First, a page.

Traditional business management is like living in a castle. You invest so much in security, like a moat, drawbridge, and high walls, that you isolate yourself from the outside world. It becomes hard to keep in touch with changing trends. Even with this huge investment, it’s impossible to maintain your perimeter so threats are still able to find a way in.
Modern business management, on the other hand, is like living in a bustling city. You're connected to everything and everyone, and you've got your finger on the pulse of the latest trends and innovations. You're flexible and adaptable, and you can respond quickly to any changes in the market. Sure, there might be some risks and challenges out there, but you've built the ability to face them head-on.
APIs are that connected bustling city. They create the products, capabilities, and networks that join systems and services. Traditional management practices with moats and forts won’t work with APIs. It can be scary to leave the castle. You need to build new muscles to deal with the risks that come from city living.
This series of blogs and webinars is all about building those muscles. This blog outlines 3 no-regret strategies you can use at any point in your API transformation. Whether it’s packing your bags to leave the castle, have moved into your city pad, or confidently connected to metropolitan life. First, let’s look at why we need an API strategy and where these strategies come from.
Monolithic vs Microservice Management Strategies
You might have guessed the analogy was hinting at the move from monoliths (castles) to microservices (citys).
Today, monoliths have negative associations. They’re slow, inflexible, and hard to adapt.
The thing is monoliths used to be the best option. They made complete business sense. And the management style that went with them worked. There was a time when centralised decision-making and closely integrated and interconnected functions had the best business success. While we may think of these companies as dinosaurs, they are not yet all extinct, so clearly something still works.
Monolithic business strategies were about domination. For one company to win, another would fail. They focused on economies of scale to bring down costs. Efficiency was a primary business driver. Vertical integration was another key strategy. Ownership and control of a supply chain increased bargaining power and could decrease costs.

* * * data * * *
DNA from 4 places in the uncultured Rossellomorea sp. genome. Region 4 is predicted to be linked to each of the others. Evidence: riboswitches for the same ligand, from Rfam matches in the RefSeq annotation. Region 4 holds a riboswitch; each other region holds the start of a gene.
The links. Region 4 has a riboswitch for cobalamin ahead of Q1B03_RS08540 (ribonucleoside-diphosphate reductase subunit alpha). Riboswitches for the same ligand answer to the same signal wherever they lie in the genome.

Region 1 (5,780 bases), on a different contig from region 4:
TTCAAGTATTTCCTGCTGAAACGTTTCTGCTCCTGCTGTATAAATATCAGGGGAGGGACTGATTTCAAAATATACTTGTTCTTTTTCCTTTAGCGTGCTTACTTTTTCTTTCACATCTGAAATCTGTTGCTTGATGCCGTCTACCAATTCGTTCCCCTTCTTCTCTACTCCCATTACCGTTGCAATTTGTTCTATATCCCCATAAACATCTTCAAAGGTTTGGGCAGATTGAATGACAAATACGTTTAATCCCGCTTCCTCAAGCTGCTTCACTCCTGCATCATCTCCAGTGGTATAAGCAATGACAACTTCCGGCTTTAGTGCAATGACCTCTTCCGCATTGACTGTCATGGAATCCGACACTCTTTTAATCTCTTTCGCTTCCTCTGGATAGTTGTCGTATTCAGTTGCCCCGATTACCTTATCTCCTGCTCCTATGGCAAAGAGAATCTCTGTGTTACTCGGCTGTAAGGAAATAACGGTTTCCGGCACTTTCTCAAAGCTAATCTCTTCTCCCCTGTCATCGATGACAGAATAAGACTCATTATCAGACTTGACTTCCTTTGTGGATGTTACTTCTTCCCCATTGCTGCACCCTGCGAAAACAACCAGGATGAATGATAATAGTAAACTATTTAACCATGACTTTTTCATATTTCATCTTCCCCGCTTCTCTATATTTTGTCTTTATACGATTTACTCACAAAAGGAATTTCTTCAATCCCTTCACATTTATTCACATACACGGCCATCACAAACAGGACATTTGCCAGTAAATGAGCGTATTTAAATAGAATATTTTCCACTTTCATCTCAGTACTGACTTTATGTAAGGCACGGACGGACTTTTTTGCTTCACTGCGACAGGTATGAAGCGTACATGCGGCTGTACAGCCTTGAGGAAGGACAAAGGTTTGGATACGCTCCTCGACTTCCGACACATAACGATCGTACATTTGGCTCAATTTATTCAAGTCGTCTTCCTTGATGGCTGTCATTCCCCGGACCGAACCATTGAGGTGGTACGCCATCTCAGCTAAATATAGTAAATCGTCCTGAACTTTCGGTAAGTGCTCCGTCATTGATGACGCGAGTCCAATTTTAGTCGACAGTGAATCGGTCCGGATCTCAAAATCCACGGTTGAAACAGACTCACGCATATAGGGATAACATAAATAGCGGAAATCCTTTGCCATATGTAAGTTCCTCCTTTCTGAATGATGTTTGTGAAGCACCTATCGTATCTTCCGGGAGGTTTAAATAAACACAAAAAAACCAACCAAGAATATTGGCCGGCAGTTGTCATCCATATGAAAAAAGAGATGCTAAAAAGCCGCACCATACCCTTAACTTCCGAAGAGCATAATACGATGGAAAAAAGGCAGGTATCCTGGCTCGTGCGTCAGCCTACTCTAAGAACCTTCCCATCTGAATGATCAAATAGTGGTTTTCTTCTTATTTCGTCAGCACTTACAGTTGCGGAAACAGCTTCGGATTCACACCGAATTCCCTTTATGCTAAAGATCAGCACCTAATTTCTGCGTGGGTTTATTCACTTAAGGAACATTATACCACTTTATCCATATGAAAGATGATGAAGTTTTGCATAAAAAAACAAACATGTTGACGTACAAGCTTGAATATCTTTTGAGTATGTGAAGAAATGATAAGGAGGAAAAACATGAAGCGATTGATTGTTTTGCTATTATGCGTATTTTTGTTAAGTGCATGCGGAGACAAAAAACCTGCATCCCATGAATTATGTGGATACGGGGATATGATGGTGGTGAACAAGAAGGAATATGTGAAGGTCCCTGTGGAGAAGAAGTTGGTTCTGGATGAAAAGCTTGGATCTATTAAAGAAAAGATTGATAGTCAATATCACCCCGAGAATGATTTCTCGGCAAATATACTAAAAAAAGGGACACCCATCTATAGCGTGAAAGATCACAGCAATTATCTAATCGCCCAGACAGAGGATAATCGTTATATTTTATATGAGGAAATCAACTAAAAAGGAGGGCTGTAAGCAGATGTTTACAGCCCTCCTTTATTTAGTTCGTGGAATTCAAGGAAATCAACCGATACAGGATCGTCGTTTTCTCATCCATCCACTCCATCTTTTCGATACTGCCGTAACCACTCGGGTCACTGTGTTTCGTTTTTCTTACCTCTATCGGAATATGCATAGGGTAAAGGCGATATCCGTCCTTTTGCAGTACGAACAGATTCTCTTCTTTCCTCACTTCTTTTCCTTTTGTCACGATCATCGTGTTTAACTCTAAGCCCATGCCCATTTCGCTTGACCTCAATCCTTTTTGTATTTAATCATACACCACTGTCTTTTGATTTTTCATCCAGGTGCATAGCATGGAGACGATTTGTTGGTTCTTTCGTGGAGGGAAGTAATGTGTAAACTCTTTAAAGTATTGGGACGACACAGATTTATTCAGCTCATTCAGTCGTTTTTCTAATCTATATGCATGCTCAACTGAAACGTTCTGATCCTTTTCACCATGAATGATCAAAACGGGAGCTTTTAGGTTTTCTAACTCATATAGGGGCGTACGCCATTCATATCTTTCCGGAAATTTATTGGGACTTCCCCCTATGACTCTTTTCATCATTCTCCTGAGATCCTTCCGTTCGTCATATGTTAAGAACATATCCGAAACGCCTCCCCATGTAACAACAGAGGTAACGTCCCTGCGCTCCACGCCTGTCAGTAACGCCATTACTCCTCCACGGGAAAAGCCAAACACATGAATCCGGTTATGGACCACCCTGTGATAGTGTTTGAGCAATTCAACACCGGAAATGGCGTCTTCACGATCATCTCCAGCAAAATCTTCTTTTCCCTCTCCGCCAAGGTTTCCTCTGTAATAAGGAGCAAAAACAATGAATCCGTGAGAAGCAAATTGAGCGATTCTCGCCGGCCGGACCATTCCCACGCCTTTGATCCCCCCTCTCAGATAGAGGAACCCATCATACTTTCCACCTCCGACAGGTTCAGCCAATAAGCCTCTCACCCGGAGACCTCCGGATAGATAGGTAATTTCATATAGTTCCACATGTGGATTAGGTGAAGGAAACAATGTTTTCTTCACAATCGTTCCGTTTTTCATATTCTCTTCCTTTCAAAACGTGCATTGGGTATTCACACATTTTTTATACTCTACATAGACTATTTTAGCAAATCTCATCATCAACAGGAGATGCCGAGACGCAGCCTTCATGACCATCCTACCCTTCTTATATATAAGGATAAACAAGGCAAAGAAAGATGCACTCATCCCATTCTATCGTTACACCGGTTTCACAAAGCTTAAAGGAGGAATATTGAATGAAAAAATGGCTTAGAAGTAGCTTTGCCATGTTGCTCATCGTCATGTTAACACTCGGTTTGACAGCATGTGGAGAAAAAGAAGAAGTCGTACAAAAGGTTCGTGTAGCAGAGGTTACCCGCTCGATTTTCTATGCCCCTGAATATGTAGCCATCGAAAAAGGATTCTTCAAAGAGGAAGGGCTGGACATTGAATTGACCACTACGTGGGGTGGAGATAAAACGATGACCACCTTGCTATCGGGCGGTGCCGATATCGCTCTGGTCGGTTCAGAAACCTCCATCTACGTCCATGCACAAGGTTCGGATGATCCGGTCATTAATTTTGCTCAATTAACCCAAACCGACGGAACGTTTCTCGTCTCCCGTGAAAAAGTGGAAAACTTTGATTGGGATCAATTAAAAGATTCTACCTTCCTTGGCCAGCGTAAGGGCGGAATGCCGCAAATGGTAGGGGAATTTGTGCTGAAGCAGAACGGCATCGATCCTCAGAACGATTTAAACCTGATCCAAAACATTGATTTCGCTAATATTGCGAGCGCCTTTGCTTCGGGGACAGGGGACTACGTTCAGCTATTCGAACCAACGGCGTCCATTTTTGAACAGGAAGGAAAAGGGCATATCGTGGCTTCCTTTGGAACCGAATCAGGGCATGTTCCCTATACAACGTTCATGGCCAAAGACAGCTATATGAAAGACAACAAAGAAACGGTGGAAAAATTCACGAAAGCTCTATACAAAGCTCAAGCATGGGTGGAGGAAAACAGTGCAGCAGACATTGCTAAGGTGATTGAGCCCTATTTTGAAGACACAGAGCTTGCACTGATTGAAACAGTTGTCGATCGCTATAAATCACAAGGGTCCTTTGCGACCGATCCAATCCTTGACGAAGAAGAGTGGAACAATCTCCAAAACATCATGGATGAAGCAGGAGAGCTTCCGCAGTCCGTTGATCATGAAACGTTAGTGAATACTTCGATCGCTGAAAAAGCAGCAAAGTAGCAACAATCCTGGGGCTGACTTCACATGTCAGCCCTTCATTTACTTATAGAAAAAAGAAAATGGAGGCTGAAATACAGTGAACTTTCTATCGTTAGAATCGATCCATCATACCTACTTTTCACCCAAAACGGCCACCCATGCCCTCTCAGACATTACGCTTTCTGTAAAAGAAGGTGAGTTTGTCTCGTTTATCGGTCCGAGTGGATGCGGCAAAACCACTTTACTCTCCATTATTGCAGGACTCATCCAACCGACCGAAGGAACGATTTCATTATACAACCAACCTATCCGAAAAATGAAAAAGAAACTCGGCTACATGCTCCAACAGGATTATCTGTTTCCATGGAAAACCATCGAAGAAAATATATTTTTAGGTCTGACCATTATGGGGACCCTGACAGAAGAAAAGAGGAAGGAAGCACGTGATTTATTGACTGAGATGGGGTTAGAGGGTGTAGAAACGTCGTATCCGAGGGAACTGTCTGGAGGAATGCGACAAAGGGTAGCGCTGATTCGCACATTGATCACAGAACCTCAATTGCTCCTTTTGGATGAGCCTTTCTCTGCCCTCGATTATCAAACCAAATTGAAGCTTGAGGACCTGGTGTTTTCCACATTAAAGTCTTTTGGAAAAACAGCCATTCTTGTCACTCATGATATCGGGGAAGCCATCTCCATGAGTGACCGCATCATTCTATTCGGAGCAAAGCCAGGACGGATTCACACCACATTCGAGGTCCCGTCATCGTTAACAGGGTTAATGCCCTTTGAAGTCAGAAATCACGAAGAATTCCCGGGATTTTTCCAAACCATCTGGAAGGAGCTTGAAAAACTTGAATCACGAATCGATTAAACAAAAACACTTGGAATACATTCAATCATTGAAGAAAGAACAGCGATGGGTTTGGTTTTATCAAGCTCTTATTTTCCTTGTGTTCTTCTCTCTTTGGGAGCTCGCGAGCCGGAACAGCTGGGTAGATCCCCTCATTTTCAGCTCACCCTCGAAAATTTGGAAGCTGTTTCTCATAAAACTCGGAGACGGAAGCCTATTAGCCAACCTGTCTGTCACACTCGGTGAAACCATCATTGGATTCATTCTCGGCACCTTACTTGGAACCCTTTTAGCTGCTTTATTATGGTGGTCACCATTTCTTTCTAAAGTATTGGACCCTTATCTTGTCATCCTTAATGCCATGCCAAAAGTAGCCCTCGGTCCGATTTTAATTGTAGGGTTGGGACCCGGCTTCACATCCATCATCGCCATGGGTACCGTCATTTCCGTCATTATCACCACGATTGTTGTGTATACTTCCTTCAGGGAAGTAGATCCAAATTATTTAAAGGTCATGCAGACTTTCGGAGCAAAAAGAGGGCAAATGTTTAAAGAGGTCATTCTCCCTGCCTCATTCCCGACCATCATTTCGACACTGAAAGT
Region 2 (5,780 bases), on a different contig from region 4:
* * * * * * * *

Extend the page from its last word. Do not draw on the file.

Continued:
A monolithic business strategy looks like increasing efficiency and reducing costs. It would be hard to find an MBA course that doesn’t teach those same principles.
So what does microservice strategies look like? Microservices are in their disruptive era. Here there is more value to be gained in innovation, collaboration, and adaptability. Sometimes this can be to the detriment of efficiency, but the value generation outweighs the additional costs.
There will be periods or areas where microservices gain more value from stability. In these times they too will benefit from efficiency and cost reduction, it will just be at a micro level. It is already happening with APIs as they find new standards. This standardization will allow for global connection and a scale larger than any monolith could have dreamed of.
Why We Need an API Strategy
APIs are fundamental to a microservice architecture. They are essential as products in their own rights. Each API can package together valuable data. They can be connected together to provide business capabilities. More than that, they can create new customer experiences.
These form multiple layers of interactions between APIs, users, and systems. They connect customers, partners, and internal systems. These interactions and connections form a network that creates new opportunities for value.
APIs are enabling new and critical technologies like Mobile Apps, Cloud Computing, IoT, AI, and Blockchain.
They are solving business bottlenecks of the past. Where before it was hard to access systems and data, APIs create a common language for free-flowing information. This flow brings with it speed, agility, and adaptability.
This is why enterprises need an API strategy. To gain the benefits of APIs as products, understand their place in the broader API network, enable new technologies and increase their agility.
Without an API strategy, enterprises will limit a business's growth opportunities, reduce customer experience and loyalty, increase security risks, create operational inefficiencies, and limit innovation.
The Key to Enabling Your API Strategy
An API strategy is imperative to business survival and success. Even with such compelling opportunities, it can still be hard to enable an API strategy.
Disruption can feel like destruction. It is a hard environment to navigate. Going back to the castle analogy, it is tempting to retreat. To go back to old well-trodden strategies. Focusing on traditional approaches to risk and security.
When: 25 May, 7PM GMT+2 (Zagreb)
A large part of API success is having visibility. Making your API products, interconnections, and broader network visible is a no-regret decision. If you’re unsure of the next step, then make your APIs visible. This action will build momentum and allow you to learn from all of your future actions. It will only have beneficial consequences in any future scenario.
In part 2 of this blog, we’ll explore the 3 unexpected strategies you need for successful API management. We’ll also cover how to put them into practice no matter where you are on your API journey.